September 22: The San Diego Association of Governments voted to issue as much as $18 million in federal funds to keep the Sprinter project on track. Most San Diego officials praised the development, though some showed concern that the North County Transit District, which oversees Sprinter construction, is not doing enough to stem rising costs.

September 23: A German MagLev train crashed onto a maintenance vehicle, killing 23 passengers aboard. The incident has led to Germany's transport minister to speak with representatives of the train manufacturer to determine how safe is the technology. Investigators believe that human error was involved and had nothing to do with the particular technology, although some question why did the safety systems fail. However, the tragedy is not shelving MagLev plans elsewhere. Munich reaffirmed its plans to build its own line, while China continues unabated with its plans to expand its recently charred MagLev system and Japan announced plans to spend $3.1 billion over the next decade on MagLev development.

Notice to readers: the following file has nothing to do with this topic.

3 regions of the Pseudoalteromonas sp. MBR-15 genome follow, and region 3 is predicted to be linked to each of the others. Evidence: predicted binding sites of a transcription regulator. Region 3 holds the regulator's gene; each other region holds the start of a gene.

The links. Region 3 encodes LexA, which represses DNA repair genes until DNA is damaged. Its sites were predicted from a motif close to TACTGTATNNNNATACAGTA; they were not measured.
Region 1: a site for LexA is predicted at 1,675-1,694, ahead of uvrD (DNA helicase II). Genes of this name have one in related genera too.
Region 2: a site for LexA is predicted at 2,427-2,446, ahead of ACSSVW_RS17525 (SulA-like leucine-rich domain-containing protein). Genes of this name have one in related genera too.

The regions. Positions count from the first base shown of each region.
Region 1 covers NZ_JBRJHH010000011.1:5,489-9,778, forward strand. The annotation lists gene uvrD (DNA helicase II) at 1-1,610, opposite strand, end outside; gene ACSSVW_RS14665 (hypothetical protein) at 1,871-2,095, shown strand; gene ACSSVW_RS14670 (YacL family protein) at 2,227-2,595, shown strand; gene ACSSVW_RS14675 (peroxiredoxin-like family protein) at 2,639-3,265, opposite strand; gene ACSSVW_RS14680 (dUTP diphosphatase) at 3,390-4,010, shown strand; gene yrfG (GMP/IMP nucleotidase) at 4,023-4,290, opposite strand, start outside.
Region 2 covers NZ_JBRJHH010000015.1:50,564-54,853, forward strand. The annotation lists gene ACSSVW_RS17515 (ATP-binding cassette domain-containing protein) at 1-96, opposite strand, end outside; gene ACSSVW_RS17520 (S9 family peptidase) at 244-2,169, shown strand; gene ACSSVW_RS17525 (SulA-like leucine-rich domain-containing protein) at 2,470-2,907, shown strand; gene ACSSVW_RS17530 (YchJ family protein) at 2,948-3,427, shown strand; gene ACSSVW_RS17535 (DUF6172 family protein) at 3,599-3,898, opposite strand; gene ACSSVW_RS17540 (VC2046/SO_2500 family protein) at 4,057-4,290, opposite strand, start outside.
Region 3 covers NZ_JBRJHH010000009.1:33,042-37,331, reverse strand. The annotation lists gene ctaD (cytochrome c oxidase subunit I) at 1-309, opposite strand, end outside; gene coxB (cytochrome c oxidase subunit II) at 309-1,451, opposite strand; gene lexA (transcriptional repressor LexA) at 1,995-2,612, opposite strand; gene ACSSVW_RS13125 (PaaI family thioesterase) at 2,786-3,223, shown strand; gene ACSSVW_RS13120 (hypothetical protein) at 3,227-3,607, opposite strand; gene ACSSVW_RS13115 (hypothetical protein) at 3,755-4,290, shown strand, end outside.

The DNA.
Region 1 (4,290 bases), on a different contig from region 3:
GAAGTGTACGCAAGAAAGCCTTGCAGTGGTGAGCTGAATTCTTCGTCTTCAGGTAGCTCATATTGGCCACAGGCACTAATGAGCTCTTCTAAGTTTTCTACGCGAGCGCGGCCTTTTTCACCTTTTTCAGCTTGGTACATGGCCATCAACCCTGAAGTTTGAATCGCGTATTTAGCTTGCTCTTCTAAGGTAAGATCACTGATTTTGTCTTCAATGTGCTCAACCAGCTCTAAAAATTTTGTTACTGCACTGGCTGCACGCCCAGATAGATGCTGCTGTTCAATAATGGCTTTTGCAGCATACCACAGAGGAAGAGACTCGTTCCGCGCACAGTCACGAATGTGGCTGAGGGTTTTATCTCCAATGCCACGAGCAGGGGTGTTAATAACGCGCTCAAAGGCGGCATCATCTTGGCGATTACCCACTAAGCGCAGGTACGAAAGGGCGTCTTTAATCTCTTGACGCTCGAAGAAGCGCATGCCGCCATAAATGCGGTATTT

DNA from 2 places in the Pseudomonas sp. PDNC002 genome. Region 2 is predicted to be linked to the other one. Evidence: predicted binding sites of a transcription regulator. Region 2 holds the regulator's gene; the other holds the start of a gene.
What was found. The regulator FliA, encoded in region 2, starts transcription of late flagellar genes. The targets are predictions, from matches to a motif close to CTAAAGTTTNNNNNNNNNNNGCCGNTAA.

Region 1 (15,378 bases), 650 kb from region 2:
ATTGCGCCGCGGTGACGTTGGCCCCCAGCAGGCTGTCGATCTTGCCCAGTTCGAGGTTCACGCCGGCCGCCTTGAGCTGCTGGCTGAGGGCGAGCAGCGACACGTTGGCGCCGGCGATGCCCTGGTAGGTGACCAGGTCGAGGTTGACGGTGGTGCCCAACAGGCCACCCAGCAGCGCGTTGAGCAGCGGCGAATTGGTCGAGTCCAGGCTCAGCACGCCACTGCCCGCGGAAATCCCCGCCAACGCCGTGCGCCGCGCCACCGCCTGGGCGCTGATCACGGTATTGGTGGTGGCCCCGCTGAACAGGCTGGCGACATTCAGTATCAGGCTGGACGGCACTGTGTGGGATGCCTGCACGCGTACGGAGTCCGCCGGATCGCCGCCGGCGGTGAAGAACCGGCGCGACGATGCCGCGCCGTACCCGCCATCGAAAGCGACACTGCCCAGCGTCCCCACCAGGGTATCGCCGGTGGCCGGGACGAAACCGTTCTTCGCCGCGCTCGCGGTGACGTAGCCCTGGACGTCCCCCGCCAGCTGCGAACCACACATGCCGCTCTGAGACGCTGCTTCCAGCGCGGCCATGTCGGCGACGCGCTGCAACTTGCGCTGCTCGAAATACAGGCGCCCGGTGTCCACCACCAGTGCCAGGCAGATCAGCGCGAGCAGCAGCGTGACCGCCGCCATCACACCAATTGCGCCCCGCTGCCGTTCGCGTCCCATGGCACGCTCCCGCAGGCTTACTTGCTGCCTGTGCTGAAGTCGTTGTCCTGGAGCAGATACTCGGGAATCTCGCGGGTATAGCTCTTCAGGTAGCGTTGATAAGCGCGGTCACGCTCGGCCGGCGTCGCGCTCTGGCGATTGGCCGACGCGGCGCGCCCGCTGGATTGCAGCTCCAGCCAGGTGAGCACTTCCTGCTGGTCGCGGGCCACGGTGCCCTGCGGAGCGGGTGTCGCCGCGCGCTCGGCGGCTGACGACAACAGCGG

Upcoming Events: Metro San Gabriel Valley Governance Council: Tuesday, September 12 26, 5 p.m., 3369 Santa Anita Ave. (near El Monte bus station), El Monte.

Consider attending our monthly Transit Coalition Dinner Meeting on Tuesday, September 26 - 7 p.m. to 8:30 p.m. at Philippe The Original, 1001 N. Alameda St. Los Angeles CA 90012. ( Map.) We hope to see you there!

Metro Board Meeting: Thursday, September 28, 9:30 a.m., Board Room, Metro Headquarters, One Gateway Plaza (adjacent to Union Station), Los Angeles. ( Special Closed Session Board Meeting at 8:30 a.m.)

Metro San Fernando Valley Governance Council: Wednesday, October 4, 6:30 p.m., Marvin Braude Constituent Center, 6262 Van Nuys Bl., Van Nuys.

Angeles Chapter Sierra Club Transportation Committee: Thursday, October 5, 7:30 p.m. Angeles Chapter office, 3435 Wilshire Blvd, Suite 320, Los Angeles.